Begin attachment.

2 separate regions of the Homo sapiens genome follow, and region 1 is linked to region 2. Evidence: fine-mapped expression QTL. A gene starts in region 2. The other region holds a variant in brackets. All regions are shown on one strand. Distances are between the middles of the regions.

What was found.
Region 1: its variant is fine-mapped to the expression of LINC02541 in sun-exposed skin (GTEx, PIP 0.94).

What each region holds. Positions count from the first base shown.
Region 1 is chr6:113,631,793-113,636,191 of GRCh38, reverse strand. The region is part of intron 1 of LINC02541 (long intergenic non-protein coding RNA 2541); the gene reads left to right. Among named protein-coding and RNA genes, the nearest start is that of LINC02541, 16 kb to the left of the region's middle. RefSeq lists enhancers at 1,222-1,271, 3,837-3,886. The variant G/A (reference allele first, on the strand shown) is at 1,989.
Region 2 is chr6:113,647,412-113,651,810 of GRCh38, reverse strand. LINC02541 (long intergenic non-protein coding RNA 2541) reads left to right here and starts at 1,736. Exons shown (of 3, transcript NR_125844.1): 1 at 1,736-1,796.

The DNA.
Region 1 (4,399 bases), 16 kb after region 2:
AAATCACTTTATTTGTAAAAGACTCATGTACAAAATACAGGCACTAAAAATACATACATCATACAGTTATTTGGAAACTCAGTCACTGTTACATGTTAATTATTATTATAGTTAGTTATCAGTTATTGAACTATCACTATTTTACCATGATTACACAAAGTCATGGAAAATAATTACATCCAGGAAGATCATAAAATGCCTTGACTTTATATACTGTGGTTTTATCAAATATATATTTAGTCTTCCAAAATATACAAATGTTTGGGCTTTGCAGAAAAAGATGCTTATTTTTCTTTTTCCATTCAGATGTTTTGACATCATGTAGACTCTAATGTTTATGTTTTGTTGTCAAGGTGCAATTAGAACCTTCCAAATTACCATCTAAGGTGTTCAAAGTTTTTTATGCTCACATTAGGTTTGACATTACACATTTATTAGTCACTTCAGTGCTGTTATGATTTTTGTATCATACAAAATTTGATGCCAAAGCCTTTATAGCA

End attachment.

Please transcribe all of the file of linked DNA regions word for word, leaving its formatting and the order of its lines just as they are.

2 separate regions of the Homo sapiens genome follow, and region 1 is linked to region 2. Evidence: fine-mapped expression QTL. A gene starts in region 2. The other region holds a variant in brackets. All regions are shown on one strand. Distances are between the middles of the regions.

What was found.
Region 1: its variant is fine-mapped to the expression of LINC02541 in sun-exposed skin (GTEx, PIP 0.94).

What each region holds. Positions count from the first base shown.
Region 1 is chr6:113,631,793-113,636,191 of GRCh38, reverse strand. The region is part of intron 1 of LINC02541 (long intergenic non-protein coding RNA 2541); the gene reads left to right. Among named protein-coding and RNA genes, the nearest start is that of LINC02541, 16 kb to the left of the region's middle. RefSeq lists enhancers at 1,222-1,271, 3,837-3,886. The variant G/A (reference allele first, on the strand shown) is at 1,989.
Region 2 is chr6:113,647,412-113,651,810 of GRCh38, reverse strand. LINC02541 (long intergenic non-protein coding RNA 2541) reads left to right here and starts at 1,736. Exons shown (of 3, transcript NR_125844.1): 1 at 1,736-1,796.

The DNA.
Region 1 (4,399 bases), 16 kb after region 2:
AAATCACTTTATTTGTAAAAGACTCATGTACAAAATACAGGCACTAAAAATACATACATCATACAGTTATTTGGAAACTCAGTCACTGTTACATGTTAATTATTATTATAGTTAGTTATCAGTTATTGAACTATCACTATTTTACCATGATTACACAAAGTCATGGAAAATAATTACATCCAGGAAGATCATAAAATGCCTTGACTTTATATACTGTGGTTTTATCAAATATATATTTAGTCTTCCAAAATATACAAATGTTTGGGCTTTGCAGAAAAAGATGCTTATTTTTCTTTTTCCATTCAGATGTTTTGACATCATGTAGACTCTAATGTTTATGTTTTGTTGTCAAGGTGCAATTAGAACCTTCCAAATTACCATCTAAGGTGTTCAAAGTTTTTTATGCTCACATTAGGTTTGACATTACACATTTATTAGTCACTTCAGTGCTGTTATGATTTTTGTATCATACAAAATTTGATGCCAAAGCCTTTATAGCA